The scrutiny the Russians placed on the Rebbe all but eliminated his ability to converse with his Chassidim. Anything he said could be twisted and construed as confirmation of seditious behavior, and NKVD spies were everywhere.

After eight months in Skul, the Russians terminated their “hospitality” and offered their standard choice to hapless refugees: adoption of Russian citizenship or expulsion. The Jews shunned citizenship of a country that banned religion, rendering them candidates for Siberian exile.

Those refusing Russian citizenship were carted off to prison camps in freezing, desolate locations – convincing them that they had made the biggest mistake of their lives. Factually, the majority of those that were sent to Siberia managed to survive the war, as they were out of “Final Solution” range.

THE Belzer Rebbe wandered from town to town after Skul, welcomed nowhere until he arrived in Premishlan. There he was afforded a modicum of comfort until the Germans attacked Russia. Premishlan fell immediately, and the Nazis wasted no time setting about their priorities. Every Jew that was discovered, including the Rebbe’s oldest son, Moshe – a brilliant and revered sage – was herded into the local synagogue and the door was sealed. In one great blaze, the living and written Torah scrolls ascended Heavenward.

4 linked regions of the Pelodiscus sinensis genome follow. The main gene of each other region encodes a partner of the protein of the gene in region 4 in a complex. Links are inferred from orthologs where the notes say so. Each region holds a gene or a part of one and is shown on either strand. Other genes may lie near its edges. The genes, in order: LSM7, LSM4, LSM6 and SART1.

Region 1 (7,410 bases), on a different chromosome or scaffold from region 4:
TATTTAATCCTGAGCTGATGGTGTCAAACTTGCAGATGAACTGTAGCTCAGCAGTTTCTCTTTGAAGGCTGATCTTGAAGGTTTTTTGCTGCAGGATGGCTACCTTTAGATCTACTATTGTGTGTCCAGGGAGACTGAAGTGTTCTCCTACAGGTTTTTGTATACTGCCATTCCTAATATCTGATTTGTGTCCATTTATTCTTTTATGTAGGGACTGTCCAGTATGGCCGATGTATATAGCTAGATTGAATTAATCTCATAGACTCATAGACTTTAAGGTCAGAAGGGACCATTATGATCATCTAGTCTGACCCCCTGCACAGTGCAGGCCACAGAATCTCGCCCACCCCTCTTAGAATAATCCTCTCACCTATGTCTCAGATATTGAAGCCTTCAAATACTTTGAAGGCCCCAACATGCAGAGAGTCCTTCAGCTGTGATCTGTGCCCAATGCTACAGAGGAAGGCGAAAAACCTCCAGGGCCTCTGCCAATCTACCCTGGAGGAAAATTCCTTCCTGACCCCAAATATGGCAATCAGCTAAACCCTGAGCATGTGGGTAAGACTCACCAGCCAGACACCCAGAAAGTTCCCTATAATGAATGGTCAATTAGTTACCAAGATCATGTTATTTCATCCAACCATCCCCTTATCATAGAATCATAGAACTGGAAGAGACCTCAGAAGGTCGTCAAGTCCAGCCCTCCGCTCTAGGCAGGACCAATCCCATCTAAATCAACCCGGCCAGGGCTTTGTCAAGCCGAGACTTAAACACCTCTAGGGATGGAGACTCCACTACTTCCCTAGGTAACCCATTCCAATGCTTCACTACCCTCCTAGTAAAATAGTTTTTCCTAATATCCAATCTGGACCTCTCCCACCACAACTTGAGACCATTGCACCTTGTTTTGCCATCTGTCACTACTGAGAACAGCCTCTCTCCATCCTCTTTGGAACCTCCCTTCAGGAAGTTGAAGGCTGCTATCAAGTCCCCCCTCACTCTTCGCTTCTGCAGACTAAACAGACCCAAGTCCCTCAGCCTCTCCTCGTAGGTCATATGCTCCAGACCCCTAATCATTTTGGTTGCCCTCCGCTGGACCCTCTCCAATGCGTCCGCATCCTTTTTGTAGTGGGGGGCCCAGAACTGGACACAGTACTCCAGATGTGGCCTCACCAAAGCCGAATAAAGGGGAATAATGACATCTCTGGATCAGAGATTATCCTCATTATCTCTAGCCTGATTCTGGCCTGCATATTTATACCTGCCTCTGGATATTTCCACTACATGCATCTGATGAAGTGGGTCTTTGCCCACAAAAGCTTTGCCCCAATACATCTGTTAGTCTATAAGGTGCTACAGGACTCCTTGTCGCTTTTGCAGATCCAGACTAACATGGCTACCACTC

The Belzer Rebbe remained in hiding as feverish activity was launched to spirit him out of the region. A lot of money changed hands, and a Polish nobleman who was an official for the Germans was bribed to take the Rebbe, his brother Mordechai (the Bilgereier Rav) and attendant Nachman Hirsh to a safer location.

The Pole insisted that the passengers remove their beards and payos before boarding his car in order to disguise their identity. Other precautions were also adopted, and the foursome drove off in the middle of the night, encountering miracle after miracle. German border police, Gestapo officers and other militia were drunk, sleeping or otherwise engaged at each step along the way, enabling the car to pass from point to point undetected.

They drove through the night until the driver dozed off, resulting in an accident that totaled the car, but left the passengers with light, albeit painful, injuries. And then -unbelievably – abandoned on a desolate road in the midst of Nazi-controlled territory in the early hours of the morning, alternate transportation and lodging were acquired.